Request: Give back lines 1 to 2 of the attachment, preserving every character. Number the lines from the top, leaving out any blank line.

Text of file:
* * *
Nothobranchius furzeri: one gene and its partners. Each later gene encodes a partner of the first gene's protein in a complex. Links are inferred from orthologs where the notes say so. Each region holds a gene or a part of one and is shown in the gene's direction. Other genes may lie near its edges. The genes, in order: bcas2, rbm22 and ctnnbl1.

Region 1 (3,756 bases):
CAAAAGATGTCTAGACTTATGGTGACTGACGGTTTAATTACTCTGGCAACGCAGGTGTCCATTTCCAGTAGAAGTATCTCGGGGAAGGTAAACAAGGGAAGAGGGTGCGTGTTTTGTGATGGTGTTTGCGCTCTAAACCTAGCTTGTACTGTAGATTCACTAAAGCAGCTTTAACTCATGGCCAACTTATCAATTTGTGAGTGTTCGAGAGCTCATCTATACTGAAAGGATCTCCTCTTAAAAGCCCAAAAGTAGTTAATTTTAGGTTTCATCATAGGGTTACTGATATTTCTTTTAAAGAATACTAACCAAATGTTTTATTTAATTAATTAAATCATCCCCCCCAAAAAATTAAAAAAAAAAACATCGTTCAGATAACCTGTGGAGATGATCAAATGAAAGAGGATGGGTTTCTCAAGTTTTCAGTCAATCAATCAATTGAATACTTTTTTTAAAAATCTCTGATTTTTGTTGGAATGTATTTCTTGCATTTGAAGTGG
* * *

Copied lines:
Nothobranchius furzeri: one gene and its partners. Each later gene encodes a partner of the first gene's protein in a complex. Links are inferred from orthologs where the notes say so. Each region holds a gene or a part of one and is shown in the gene's direction. Other genes may lie near its edges. The genes, in order: bcas2, rbm22 and ctnnbl1.

Region 1 (3,756 bases):